Age of Learning, Inc. (Age of Learning), which operates as ABCmouse, a subscription service for young children's educational content, agreed to pay $10 million dollars to settle claims by the Federal Trade Commission (FTC) regarding its negative option and billing practices, including its failure to clearly tell parents that their subscriptions would automatically renew at the end of the term.
The FTC filed a complaint against Age of Learning alleging that the company violated the FTC Act by making misrepresentations about cancellations, failing to clearly disclose the terms of the auto-renewal subscriptions and unfairly charging consumers without their prior consent. In addition to violating the FTC Act, the company was also accused of violating the Restore Online Shoppers' Confidence Act (ROSCA) for illegally charging consumers for products sold through online negative option marketing.
In particular, ROSCA makes it illegal to charge consumers for products sold through online negative option marketing unless the seller:
Clearly and conspicuously discloses material terms of the transaction before obtaining the consumer's billing information;
Obtains the consumer's express informed consent before making the charge; and
Provides simple mechanisms to stop recurring charges.
Age of Learning's Offers
ABCmouse advertised to parents a "special offer" membership deal at $59.95 for 12 months and a 30 day "free trial" membership that could extend beyond at a cost of $39.95 for 12 months or $29.95 for 6 months, promising "Easy Cancellations" at anytime.
The FTC alleged that ABCmouse failed to clearly disclose that memberships would automatically renew after the 12 month period expired, but rather buried this information in its Terms and Conditions, which were accessible only if users clicked a hyperlink. The FTC also claimed that ABCmouse failed to disclose that consumers would be charged automatically and on a recurring basis after the 30 day "free trial." Lastly, the FTC found that the promise for "Easy Cancellation" was anything but easy. According to the complaint, consumers who tried to cancel by calling or emailing the company were required to negotiate a difficult process that often prevented many of them from canceling their subscriptions.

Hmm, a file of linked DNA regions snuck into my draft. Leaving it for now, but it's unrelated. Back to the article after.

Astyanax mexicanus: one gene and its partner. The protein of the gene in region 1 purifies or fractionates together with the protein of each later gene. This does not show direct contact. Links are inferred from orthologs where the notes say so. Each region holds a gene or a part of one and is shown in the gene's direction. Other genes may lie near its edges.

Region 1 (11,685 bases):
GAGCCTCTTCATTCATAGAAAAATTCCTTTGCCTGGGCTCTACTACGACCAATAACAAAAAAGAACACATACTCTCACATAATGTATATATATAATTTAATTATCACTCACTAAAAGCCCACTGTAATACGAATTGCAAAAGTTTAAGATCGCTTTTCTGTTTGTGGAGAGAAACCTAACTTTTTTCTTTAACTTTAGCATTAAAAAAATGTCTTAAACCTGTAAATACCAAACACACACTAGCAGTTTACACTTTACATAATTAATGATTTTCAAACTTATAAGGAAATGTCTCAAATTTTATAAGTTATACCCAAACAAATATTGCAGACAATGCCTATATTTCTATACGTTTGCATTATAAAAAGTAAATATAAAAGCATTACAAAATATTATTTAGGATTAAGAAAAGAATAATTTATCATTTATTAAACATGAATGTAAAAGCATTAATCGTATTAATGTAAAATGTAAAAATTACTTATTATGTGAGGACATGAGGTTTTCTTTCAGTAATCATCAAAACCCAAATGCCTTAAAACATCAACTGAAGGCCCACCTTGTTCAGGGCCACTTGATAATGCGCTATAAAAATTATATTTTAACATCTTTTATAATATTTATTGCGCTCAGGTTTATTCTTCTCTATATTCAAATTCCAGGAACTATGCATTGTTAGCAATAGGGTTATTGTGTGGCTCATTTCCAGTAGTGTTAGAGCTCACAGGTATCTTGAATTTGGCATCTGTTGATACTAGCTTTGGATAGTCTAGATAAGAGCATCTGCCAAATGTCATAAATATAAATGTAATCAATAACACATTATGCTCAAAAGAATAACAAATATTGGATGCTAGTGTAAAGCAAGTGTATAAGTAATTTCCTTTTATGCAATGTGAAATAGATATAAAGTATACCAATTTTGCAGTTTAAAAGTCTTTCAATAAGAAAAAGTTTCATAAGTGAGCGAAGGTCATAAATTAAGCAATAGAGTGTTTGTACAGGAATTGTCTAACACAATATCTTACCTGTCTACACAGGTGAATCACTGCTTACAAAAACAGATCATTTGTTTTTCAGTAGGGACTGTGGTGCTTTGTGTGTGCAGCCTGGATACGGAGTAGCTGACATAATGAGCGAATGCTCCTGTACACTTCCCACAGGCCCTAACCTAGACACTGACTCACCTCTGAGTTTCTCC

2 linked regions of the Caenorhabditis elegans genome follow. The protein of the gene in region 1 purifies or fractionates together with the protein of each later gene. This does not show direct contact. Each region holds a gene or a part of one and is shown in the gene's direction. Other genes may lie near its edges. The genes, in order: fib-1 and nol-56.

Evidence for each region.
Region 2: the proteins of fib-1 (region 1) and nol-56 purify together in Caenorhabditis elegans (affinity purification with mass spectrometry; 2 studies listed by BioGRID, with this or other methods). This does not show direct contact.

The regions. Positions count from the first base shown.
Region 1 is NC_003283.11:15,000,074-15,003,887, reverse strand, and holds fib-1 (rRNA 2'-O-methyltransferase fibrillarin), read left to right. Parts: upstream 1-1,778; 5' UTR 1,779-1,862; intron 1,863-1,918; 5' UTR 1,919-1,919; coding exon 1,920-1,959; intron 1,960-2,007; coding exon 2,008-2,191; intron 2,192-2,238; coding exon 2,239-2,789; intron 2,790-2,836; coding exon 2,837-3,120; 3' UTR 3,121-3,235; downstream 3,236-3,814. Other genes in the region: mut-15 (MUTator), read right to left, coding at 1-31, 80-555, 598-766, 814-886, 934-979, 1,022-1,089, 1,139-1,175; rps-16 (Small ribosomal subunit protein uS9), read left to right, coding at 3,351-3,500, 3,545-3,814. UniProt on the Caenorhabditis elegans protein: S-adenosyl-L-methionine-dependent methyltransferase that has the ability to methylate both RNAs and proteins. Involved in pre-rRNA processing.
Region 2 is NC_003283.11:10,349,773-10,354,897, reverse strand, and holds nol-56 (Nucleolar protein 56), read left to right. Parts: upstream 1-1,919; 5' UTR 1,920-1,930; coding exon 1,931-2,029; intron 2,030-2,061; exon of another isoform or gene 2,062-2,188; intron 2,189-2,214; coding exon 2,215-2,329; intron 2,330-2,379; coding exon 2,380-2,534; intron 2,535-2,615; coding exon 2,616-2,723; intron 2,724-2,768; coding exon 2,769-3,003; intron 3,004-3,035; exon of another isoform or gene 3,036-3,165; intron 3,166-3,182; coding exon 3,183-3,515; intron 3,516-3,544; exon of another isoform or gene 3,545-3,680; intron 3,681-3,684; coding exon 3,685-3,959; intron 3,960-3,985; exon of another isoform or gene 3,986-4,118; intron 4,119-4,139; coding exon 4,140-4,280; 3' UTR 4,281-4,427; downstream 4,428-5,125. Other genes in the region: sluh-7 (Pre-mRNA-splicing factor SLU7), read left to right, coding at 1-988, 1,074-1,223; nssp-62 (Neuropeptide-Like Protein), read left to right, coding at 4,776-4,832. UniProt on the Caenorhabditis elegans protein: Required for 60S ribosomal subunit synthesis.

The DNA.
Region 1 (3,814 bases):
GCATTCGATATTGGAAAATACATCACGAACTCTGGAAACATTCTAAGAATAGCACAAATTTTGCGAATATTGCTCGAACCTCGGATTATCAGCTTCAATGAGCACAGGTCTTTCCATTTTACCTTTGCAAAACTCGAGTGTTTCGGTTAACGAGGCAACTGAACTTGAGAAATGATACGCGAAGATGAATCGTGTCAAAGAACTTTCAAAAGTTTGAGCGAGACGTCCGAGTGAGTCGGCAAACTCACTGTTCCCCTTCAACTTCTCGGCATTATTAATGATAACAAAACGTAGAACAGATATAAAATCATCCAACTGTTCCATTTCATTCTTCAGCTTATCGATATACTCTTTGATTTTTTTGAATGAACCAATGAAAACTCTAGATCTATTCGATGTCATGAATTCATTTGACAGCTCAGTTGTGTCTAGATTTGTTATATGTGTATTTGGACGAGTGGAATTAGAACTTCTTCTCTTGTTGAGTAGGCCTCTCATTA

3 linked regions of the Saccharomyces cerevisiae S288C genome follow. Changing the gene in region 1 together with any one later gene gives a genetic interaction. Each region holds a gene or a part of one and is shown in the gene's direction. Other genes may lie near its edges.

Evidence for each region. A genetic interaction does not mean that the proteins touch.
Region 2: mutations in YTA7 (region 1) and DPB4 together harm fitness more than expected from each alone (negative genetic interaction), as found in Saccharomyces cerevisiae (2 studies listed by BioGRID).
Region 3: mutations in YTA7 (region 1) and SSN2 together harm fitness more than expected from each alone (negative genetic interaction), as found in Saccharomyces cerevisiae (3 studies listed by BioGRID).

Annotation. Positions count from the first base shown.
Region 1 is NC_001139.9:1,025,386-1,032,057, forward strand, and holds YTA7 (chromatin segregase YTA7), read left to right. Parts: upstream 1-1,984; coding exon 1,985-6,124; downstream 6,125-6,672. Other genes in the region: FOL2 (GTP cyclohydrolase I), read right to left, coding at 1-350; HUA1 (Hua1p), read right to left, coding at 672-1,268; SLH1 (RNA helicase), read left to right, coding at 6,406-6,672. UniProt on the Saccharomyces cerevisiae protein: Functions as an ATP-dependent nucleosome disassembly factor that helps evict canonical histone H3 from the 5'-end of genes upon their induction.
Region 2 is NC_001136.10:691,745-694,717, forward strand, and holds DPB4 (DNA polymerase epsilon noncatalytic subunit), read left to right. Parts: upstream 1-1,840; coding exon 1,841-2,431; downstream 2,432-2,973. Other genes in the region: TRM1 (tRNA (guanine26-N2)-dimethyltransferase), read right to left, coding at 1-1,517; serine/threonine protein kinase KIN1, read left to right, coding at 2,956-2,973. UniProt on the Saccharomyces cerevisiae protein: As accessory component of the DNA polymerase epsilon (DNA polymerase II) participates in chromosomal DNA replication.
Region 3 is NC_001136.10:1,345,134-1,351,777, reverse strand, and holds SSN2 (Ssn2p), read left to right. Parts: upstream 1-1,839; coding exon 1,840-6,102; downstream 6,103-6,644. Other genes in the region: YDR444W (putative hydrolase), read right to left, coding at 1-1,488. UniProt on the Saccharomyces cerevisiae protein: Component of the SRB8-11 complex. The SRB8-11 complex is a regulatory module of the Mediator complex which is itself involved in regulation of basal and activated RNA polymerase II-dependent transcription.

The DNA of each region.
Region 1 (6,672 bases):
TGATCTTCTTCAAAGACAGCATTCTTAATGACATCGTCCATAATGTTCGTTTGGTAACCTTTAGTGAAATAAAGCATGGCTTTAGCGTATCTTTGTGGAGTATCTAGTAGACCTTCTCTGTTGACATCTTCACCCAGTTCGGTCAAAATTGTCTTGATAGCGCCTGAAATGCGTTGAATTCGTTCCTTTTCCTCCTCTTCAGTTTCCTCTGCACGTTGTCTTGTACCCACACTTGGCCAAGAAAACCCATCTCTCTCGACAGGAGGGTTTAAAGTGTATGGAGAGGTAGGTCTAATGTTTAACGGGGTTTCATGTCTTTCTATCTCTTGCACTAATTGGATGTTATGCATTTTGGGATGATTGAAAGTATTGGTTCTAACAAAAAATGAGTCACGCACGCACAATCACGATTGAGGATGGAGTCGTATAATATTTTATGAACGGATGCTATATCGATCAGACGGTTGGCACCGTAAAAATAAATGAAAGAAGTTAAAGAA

As part of the settlement, Age of Learning agreed to pay $10 million dollars and change its negative option marketing and billing practices in accordance with the following terms:
- Barred from making deceptive representations related to negative option marketing. This includes promoting any goods or services as "free," "trial," "sample," "no obligation" or "similar plan."
- Required to disclose negative option terms "clearly and conspicuously, and immediately adjacent to" claims about "free, trial, no obligation, reduced, upgraded or discounted" offers to avoid hidden terms buried in within the fine print.
- Required to divulge important information to consumers when it offers negative option plans. The information must include how to cancel the plan, what fees will be incurred if they do not cancel and deadlines by which they must cancel to circumvent unwanted charges.
- Required to obtain express informed consent before enrolling consumers into any automatic billing programs and must have simple cancellation protocols in place.
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